PARTITION p3 VALUES IN (30,31,32,33,34,35,36,37,38,39),
    PARTITION p4 VALUES IN (40,41,42,43,44,45,46,47,48,49),
    PARTITION p5 VALUES IN (50,51,52,53,54,55,56,57,58,59)

ALTER TABLE url_log ADD PARTITION (PARTITION p0 VALUES IN (0,1,2,3,4,5,6,7,8,9));

And that works.

So by creating an ARCHIVE table with 31 LIST partitions, one for each day of the month, you could use ARCHIVE to log data into DAY partitions, analyze, summarize,log,copy the data from the previous day, and purge it within 28 days.

Check your spelling

I’ve been Plurking more lately rather then Twittering. I’d like to offer to help out at Twitter if I could find the right person to talk to.

I’m no English major, but I do like to ensure my spelling is correct (at least for the bulk of the audience). You see grammar problems on sites, due to the nature of English not being the first language of many people, but one should always check your spelling as per this popup message I got today.

Time Warner Cable Speed

I had my Time Warner cable installed yesterday, a rather painless process. Reported as having Internet speeds of 10MB down and 1/2 MB up, these were confirmed with

Installation – July 5

A day later – Jul 6

Setting up on EC2

Thanks to my friend Dustin, and his EC2 demo using Elasticfox Firefox Extension for Amazon EC2 I got an EC2 image setup. With other references Link 1,Link 2,Link 3 I was also able to create my own AMI.

Some notes specific for my configuration.

Pre-config ElasticFox key for launching directly from ElasticFox SSH connections.

mkdir ~/ec2-keys
mv ~/Downloads/elasticfox.pem ~/ec2-keys/id_elasticfox
chmod 600 ~/ec2-keys/id_elasticfox
chmod 700 ~/ec2-keys/
ssh -i /Users/rbradfor/ec2-keys/id_elasticfox

Installed Software.

apt-get update
apt-get -y autoremove
apt-get -y install apache2
apt-get -y install mysql-server
# Prompts for password (very annoying)
apt-get -y install php5
apache2ctl graceful
echo "Hello World" > /var/www/index.html
echo "< ? phpinfo() ?>" > /var/www/phpinfo.php

Configuration to save AMI.

scp -i ~/ec2-keys/id_elasticfox ~/ec2-keys/id_elasticfox pk-CHK7DP4475BWUKIUF4WFDIW3VMYDYOHQ.pem cert-CHK7DP4475BWUKIUF4WFDIW3VMYDYOHQ.pem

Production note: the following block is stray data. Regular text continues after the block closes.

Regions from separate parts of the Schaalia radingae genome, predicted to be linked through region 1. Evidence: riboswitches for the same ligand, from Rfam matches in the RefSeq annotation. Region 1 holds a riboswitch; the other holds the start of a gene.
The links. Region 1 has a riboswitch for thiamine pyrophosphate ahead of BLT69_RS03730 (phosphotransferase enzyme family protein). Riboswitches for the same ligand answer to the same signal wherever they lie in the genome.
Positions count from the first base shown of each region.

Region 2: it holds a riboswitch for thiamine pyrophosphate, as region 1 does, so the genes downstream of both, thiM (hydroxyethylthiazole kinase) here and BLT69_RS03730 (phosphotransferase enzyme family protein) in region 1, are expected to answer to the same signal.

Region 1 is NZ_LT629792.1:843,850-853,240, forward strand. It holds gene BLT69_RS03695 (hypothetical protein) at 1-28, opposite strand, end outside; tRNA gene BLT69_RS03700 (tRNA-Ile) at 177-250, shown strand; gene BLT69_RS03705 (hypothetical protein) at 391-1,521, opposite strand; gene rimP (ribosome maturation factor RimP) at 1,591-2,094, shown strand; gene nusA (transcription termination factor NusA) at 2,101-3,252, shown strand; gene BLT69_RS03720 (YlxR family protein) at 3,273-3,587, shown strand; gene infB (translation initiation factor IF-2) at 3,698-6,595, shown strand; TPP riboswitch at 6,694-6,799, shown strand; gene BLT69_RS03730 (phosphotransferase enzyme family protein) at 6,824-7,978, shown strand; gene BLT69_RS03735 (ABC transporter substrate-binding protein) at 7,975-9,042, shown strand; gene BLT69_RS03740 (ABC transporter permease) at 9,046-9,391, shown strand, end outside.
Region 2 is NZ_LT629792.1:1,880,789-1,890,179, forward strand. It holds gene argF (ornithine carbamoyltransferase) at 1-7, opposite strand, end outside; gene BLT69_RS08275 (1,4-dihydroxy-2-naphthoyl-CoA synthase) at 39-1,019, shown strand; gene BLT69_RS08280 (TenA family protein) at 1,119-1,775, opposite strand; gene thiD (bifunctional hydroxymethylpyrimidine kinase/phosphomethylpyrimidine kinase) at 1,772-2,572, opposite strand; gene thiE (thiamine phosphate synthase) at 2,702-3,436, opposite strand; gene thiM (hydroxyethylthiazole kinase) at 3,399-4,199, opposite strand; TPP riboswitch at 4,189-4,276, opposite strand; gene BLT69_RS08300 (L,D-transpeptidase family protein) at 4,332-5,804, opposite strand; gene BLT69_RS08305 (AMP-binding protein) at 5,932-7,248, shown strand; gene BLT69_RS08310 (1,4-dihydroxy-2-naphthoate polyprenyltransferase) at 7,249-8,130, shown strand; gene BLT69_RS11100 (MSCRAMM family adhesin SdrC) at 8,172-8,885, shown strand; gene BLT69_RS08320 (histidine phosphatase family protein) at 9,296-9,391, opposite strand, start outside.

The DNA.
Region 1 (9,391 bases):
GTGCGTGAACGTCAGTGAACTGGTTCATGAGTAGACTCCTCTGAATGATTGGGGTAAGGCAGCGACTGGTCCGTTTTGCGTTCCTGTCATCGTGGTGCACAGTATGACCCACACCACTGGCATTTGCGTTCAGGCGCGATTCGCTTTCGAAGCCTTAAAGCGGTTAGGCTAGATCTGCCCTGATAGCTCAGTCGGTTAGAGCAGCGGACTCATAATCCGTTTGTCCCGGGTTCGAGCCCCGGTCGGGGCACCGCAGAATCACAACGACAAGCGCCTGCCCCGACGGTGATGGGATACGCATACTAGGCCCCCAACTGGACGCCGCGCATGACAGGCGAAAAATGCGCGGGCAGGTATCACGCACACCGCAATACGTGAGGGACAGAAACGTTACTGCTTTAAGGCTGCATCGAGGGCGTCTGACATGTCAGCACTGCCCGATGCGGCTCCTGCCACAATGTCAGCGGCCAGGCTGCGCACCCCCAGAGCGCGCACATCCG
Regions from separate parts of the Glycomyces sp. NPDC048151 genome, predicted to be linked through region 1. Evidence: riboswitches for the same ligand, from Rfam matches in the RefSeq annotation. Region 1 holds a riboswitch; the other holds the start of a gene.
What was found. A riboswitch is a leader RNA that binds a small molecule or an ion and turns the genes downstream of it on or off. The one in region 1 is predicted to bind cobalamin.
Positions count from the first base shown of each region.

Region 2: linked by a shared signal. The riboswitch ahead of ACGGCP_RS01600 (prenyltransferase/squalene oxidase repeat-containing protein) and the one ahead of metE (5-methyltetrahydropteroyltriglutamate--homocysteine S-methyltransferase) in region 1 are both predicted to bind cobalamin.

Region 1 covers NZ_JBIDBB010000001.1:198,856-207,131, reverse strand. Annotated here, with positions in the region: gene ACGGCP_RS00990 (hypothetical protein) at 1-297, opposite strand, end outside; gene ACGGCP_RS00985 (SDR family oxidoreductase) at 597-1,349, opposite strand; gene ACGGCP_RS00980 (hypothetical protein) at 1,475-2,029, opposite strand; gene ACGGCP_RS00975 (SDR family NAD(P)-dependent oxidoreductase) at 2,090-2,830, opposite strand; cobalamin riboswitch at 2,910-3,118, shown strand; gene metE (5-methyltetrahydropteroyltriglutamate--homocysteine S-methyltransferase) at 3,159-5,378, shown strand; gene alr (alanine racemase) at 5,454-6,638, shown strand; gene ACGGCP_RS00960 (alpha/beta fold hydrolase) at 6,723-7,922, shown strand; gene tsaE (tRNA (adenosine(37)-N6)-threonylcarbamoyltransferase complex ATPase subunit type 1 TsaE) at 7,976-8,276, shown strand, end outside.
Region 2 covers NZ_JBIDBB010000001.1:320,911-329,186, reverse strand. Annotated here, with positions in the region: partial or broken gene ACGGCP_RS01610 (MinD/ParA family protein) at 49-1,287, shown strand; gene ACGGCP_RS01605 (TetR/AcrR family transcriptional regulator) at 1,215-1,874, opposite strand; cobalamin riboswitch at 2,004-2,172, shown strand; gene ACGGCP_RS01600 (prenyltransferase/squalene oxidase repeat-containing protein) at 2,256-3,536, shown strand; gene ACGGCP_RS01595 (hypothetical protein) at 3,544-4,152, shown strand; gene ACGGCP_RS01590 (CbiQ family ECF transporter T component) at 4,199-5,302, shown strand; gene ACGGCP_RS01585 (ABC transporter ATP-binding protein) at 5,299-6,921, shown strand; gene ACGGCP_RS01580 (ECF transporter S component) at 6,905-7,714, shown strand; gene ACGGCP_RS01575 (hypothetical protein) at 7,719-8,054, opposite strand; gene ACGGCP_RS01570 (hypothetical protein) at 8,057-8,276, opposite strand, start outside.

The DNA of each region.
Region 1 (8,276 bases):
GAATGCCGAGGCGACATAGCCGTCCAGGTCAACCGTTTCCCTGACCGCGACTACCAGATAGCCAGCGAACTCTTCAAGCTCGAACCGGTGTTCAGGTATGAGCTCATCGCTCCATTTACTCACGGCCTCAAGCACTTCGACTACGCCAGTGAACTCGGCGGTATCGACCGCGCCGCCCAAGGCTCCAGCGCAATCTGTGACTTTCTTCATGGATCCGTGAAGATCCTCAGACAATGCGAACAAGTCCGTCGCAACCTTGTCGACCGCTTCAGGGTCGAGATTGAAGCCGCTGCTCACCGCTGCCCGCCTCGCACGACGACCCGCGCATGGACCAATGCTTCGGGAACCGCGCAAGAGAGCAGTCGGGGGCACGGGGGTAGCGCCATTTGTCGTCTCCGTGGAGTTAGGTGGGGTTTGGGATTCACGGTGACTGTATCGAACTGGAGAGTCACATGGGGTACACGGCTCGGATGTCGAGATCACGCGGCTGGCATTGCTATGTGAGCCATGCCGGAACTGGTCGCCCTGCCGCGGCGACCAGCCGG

ec2-bundle-vol -d /mnt -c cert-CHK7DP4475BWUKIUF4WFDIW3VMYDYOHQ.pem -k pk-CHK7DP4475BWUKIUF4WFDIW3VMYDYOHQ.pem -u AccountNumber -r i386 -p ubuntu804_lamp
ec2-upload-bundle -b rbradford_804_lamp_ami -m /mnt/ubuntu804_lamp.manifest.xml -a AccessID -s SecretKey

Giving control of your data to the cloud

I’ve been doing some research and evaluation of more cloud computing. Specifically my focus has been on data store, and considering how to augment an existing operation using a popular database such as MySQL.

I’ve been looking first at Google App Engine and now I have my SimpleDB Beta today will be looking here next.

Some observations I’ve struggled with are:

  • No Native CLI, say for basic data setup. You can do some programmatic input for SELECT statements in a Query object in a SQL like syntax called GQL, but you can’t do DML
  • No simple data viewer. In production you would not do this, but I’m in evaluation and still looking at functionality, verification of results etc. A phpmyadmin clone is what I’m seeking for example. I suspect this would have been a good Google Summer of Code project.
  • Python only. While this was great for me to need to spend a 1/2 day to learn about Python syntax, it was just another small starting hurdle. If your organization doesn’t do or use Python, this is another skill or resource needed.

But the biggest concern and hurdle I’m understanding from my traditional principles is loss of control. Loss of control for monitoring and instrumentation, performance, availability and backup and recovery.

Recent issues in performance and unavailability have highlighted that App Engine is not suitable for mission critical web sites, not as your primary focus. I see huge benefits in augmenting access to information, perhaps more historical for example, a well define API within your application could easily support options to consider cloud storage as a secondary storage and primary retrieval of less important data.

My focus when revisiting here will be looking at means of object translate between tables and the Data Store and maybe an API for data transfer etc.

I suspect that when I get to evaluating EC2/S3 more I will have much more support by being able to leverage existing tools and techniques.

Your site unavailable page

When your site is down what do people see? If overloaded to you respond well or not?